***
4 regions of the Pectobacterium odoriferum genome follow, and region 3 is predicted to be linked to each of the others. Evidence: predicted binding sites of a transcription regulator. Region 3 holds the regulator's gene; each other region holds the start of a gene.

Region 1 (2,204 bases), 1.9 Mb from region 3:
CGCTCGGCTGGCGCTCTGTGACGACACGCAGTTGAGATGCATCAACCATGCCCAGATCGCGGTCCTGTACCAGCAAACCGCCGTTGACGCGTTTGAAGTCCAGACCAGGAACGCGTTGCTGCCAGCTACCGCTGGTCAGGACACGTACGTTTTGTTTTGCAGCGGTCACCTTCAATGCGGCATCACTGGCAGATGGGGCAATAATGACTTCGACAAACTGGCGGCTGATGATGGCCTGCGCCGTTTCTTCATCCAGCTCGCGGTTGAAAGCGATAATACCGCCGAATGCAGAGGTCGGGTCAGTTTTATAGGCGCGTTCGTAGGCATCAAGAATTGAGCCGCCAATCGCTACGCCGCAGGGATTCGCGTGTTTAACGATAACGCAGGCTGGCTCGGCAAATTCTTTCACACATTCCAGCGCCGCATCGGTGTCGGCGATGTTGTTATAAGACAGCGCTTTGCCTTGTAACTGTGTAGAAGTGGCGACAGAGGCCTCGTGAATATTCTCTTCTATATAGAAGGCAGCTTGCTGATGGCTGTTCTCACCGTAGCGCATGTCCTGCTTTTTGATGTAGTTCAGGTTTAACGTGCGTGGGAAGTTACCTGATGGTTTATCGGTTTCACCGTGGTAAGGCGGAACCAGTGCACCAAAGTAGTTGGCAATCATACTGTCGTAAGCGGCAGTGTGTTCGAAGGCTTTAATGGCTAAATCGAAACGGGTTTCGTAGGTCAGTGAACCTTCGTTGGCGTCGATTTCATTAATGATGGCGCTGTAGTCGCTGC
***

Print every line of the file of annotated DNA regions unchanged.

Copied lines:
4 regions of the Pectobacterium odoriferum genome follow, and region 3 is predicted to be linked to each of the others. Evidence: predicted binding sites of a transcription regulator. Region 3 holds the regulator's gene; each other region holds the start of a gene.

Region 1 (2,204 bases), 1.9 Mb from region 3:
CGCTCGGCTGGCGCTCTGTGACGACACGCAGTTGAGATGCATCAACCATGCCCAGATCGCGGTCCTGTACCAGCAAACCGCCGTTGACGCGTTTGAAGTCCAGACCAGGAACGCGTTGCTGCCAGCTACCGCTGGTCAGGACACGTACGTTTTGTTTTGCAGCGGTCACCTTCAATGCGGCATCACTGGCAGATGGGGCAATAATGACTTCGACAAACTGGCGGCTGATGATGGCCTGCGCCGTTTCTTCATCCAGCTCGCGGTTGAAAGCGATAATACCGCCGAATGCAGAGGTCGGGTCAGTTTTATAGGCGCGTTCGTAGGCATCAAGAATTGAGCCGCCAATCGCTACGCCGCAGGGATTCGCGTGTTTAACGATAACGCAGGCTGGCTCGGCAAATTCTTTCACACATTCCAGCGCCGCATCGGTGTCGGCGATGTTGTTATAAGACAGCGCTTTGCCTTGTAACTGTGTAGAAGTGGCGACAGAGGCCTCGTGAATATTCTCTTCTATATAGAAGGCAGCTTGCTGATGGCTGTTCTCACCGTAGCGCATGTCCTGCTTTTTGATGTAGTTCAGGTTTAACGTGCGTGGGAAGTTACCTGATGGTTTATCGGTTTCACCGTGGTAAGGCGGAACCAGTGCACCAAAGTAGTTGGCAATCATACTGTCGTAAGCGGCAGTGTGTTCGAAGGCTTTAATGGCTAAATCGAAACGGGTTTCGTAGGTCAGTGAACCTTCGTTGGCGTCGATTTCATTAATGATGGCGCTGTAGTCGCTGC